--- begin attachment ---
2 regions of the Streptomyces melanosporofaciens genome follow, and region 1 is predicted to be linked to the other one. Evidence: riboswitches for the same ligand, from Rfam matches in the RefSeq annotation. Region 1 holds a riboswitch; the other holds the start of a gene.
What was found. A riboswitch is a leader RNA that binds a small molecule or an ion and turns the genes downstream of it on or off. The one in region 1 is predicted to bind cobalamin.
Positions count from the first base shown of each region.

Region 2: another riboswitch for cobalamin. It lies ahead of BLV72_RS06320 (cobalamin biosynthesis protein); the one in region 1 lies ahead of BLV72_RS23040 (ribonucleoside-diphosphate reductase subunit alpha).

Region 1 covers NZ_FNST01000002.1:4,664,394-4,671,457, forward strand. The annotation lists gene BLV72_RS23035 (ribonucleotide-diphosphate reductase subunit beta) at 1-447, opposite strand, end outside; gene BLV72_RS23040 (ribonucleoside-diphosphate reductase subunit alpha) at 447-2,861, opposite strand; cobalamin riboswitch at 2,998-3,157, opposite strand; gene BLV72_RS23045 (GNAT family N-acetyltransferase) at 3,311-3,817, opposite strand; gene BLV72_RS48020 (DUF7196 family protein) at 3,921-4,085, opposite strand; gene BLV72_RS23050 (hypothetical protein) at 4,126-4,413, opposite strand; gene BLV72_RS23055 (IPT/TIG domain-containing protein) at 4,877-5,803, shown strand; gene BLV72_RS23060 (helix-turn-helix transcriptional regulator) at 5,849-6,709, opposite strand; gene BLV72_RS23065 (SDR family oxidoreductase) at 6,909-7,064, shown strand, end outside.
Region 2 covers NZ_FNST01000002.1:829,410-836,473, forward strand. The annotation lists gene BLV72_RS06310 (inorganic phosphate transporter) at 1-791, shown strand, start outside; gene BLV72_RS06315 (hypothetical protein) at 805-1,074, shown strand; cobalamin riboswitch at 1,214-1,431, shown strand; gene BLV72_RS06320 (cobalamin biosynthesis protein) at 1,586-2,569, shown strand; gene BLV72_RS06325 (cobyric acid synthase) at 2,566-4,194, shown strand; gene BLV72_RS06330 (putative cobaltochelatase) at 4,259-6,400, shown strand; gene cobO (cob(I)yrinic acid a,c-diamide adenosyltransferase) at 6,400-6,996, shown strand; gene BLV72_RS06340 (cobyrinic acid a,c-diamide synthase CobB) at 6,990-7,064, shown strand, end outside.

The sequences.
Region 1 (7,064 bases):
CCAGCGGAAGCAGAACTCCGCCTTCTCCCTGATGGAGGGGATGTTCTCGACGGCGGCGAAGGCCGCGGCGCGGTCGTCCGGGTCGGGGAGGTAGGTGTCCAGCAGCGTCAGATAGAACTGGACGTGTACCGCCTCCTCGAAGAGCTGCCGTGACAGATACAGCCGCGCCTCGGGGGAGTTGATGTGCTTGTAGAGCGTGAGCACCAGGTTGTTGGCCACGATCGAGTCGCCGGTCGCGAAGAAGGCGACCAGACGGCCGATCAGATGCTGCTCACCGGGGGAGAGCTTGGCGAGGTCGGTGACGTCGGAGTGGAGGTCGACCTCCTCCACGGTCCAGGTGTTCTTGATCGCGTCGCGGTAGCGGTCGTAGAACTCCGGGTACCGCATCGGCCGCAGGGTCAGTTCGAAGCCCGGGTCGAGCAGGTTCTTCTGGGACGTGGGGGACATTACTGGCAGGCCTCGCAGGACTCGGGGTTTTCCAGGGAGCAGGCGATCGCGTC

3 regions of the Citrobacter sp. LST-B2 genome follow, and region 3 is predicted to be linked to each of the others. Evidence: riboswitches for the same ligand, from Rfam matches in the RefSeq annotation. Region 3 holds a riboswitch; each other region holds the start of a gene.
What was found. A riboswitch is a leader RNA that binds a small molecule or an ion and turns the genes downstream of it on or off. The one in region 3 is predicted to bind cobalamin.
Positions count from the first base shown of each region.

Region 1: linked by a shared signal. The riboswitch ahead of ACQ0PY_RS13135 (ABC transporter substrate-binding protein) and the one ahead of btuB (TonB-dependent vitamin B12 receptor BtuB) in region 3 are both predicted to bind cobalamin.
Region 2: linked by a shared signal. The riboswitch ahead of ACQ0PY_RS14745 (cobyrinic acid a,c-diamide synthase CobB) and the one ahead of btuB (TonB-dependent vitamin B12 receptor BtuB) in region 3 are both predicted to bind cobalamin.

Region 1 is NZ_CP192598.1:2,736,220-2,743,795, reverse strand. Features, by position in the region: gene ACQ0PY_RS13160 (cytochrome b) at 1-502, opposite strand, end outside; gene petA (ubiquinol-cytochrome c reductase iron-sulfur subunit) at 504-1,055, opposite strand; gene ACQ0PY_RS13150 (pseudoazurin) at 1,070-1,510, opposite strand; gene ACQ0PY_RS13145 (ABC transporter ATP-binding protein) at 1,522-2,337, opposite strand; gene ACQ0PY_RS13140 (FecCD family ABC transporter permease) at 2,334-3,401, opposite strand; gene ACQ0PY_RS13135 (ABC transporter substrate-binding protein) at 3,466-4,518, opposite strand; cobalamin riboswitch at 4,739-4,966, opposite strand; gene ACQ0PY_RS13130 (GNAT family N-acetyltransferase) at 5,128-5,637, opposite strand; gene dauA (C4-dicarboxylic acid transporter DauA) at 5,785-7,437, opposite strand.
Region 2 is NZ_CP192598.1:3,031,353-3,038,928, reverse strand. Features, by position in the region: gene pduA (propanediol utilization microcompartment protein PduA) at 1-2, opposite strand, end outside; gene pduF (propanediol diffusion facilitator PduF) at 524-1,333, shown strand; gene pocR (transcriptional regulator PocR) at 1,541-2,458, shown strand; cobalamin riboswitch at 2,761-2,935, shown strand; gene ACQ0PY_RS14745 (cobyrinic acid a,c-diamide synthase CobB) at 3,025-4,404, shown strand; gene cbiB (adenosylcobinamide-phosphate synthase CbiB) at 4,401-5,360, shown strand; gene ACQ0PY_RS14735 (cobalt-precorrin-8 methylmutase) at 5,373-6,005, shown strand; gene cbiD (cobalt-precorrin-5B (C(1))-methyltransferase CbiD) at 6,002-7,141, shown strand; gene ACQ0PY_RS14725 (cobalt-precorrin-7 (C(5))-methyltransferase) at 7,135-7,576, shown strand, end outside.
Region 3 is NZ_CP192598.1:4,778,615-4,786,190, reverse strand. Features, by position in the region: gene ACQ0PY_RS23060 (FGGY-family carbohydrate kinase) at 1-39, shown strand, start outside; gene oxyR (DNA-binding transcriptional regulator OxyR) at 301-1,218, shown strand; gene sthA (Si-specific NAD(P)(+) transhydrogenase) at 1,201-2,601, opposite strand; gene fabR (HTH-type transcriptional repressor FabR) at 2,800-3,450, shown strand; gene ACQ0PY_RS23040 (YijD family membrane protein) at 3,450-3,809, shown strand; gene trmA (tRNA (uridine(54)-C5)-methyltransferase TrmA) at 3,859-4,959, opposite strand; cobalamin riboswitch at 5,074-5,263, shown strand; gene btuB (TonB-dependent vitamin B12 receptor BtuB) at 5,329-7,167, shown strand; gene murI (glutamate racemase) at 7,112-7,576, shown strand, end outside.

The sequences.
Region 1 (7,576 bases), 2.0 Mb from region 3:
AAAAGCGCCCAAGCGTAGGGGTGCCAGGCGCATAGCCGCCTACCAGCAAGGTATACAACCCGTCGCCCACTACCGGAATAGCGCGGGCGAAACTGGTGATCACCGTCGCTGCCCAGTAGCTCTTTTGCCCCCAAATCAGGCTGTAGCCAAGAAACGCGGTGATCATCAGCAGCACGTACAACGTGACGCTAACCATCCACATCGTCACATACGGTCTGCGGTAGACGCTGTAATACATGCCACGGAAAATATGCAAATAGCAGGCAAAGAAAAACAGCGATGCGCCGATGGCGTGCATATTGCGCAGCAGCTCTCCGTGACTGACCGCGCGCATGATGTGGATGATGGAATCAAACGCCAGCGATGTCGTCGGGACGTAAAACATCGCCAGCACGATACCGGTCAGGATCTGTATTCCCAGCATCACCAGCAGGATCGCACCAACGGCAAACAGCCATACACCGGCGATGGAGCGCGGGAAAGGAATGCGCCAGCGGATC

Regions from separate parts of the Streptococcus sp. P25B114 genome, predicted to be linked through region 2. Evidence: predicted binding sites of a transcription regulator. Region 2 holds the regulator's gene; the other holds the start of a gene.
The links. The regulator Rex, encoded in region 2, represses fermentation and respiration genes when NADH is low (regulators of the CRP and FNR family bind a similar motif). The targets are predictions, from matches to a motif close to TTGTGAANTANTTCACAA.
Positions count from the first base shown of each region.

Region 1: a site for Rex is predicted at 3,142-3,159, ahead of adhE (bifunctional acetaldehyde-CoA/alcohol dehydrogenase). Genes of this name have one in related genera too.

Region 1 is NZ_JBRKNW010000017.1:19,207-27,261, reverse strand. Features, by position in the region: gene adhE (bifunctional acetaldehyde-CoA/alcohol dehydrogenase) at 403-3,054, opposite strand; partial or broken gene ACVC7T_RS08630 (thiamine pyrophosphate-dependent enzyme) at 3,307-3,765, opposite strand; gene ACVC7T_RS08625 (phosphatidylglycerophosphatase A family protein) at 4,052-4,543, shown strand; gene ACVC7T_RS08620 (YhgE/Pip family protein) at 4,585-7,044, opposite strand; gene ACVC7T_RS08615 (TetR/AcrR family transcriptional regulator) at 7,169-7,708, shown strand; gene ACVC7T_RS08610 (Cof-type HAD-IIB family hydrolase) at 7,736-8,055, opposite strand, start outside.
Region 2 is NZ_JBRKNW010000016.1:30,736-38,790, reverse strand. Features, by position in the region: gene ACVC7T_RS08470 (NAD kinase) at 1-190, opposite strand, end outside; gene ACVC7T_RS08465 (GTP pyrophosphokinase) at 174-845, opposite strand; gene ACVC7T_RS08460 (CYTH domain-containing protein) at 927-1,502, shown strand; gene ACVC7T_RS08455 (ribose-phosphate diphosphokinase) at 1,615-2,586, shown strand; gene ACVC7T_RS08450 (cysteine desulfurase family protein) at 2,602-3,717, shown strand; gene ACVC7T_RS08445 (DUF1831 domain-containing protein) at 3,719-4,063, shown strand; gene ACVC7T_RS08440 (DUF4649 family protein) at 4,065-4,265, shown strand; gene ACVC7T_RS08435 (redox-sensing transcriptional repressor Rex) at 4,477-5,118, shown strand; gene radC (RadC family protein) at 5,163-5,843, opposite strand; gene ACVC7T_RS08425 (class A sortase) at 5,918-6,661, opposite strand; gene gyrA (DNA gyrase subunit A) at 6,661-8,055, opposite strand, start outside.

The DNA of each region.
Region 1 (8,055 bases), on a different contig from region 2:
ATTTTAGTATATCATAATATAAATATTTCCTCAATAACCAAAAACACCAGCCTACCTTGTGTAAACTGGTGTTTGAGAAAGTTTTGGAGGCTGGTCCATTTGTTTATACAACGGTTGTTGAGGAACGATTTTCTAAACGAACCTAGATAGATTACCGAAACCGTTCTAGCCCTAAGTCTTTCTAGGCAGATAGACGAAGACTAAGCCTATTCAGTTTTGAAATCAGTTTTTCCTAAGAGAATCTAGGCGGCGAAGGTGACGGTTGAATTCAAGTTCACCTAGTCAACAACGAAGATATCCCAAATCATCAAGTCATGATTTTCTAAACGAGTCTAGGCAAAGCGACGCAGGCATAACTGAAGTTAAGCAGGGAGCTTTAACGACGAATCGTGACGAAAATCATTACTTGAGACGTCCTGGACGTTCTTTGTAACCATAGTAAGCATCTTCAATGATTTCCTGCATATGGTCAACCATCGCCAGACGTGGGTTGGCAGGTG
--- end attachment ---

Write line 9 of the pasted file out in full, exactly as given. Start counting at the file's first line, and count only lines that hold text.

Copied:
CCAGCGGAAGCAGAACTCCGCCTTCTCCCTGATGGAGGGGATGTTCTCGACGGCGGCGAAGGCCGCGGCGCGGTCGTCCGGGTCGGGGAGGTAGGTGTCCAGCAGCGTCAGATAGAACTGGACGTGTACCGCCTCCTCGAAGAGCTGCCGTGACAGATACAGCCGCGCCTCGGGGGAGTTGATGTGCTTGTAGAGCGTGAGCACCAGGTTGTTGGCCACGATCGAGTCGCCGGTCGCGAAGAAGGCGACCAGACGGCCGATCAGATGCTGCTCACCGGGGGAGAGCTTGGCGAGGTCGGTGACGTCGGAGTGGAGGTCGACCTCCTCCACGGTCCAGGTGTTCTTGATCGCGTCGCGGTAGCGGTCGTAGAACTCCGGGTACCGCATCGGCCGCAGGGTCAGTTCGAAGCCCGGGTCGAGCAGGTTCTTCTGGGACGTGGGGGACATTACTGGCAGGCCTCGCAGGACTCGGGGTTTTCCAGGGAGCAGGCGATCGCGTC